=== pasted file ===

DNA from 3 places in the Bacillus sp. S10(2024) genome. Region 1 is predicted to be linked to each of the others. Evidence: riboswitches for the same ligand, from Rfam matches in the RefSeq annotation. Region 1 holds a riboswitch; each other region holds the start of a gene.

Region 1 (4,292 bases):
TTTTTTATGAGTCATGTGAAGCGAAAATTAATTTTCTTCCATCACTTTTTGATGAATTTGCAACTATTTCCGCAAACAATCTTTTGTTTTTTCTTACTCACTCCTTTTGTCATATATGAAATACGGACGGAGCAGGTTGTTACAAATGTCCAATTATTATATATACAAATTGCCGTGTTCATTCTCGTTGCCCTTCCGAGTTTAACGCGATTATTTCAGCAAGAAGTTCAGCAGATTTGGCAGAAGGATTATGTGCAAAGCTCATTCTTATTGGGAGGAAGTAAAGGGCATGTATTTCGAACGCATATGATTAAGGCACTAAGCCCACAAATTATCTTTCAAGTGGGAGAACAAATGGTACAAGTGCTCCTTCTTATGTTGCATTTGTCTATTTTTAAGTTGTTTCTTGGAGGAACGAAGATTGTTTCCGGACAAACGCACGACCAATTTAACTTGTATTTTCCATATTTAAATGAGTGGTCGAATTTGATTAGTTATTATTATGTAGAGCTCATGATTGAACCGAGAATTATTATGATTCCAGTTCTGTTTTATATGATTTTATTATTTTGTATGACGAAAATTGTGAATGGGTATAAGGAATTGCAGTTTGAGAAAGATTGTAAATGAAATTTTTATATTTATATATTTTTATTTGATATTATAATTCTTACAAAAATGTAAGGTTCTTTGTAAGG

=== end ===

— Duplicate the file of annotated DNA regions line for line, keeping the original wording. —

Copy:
DNA from 3 places in the Bacillus sp. S10(2024) genome. Region 1 is predicted to be linked to each of the others. Evidence: riboswitches for the same ligand, from Rfam matches in the RefSeq annotation. Region 1 holds a riboswitch; each other region holds the start of a gene.

Region 1 (4,292 bases):
TTTTTTATGAGTCATGTGAAGCGAAAATTAATTTTCTTCCATCACTTTTTGATGAATTTGCAACTATTTCCGCAAACAATCTTTTGTTTTTTCTTACTCACTCCTTTTGTCATATATGAAATACGGACGGAGCAGGTTGTTACAAATGTCCAATTATTATATATACAAATTGCCGTGTTCATTCTCGTTGCCCTTCCGAGTTTAACGCGATTATTTCAGCAAGAAGTTCAGCAGATTTGGCAGAAGGATTATGTGCAAAGCTCATTCTTATTGGGAGGAAGTAAAGGGCATGTATTTCGAACGCATATGATTAAGGCACTAAGCCCACAAATTATCTTTCAAGTGGGAGAACAAATGGTACAAGTGCTCCTTCTTATGTTGCATTTGTCTATTTTTAAGTTGTTTCTTGGAGGAACGAAGATTGTTTCCGGACAAACGCACGACCAATTTAACTTGTATTTTCCATATTTAAATGAGTGGTCGAATTTGATTAGTTATTATTATGTAGAGCTCATGATTGAACCGAGAATTATTATGATTCCAGTTCTGTTTTATATGATTTTATTATTTTGTATGACGAAAATTGTGAATGGGTATAAGGAATTGCAGTTTGAGAAAGATTGTAAATGAAATTTTTATATTTATATATTTTTATTTGATATTATAATTCTTACAAAAATGTAAGGTTCTTTGTAAGG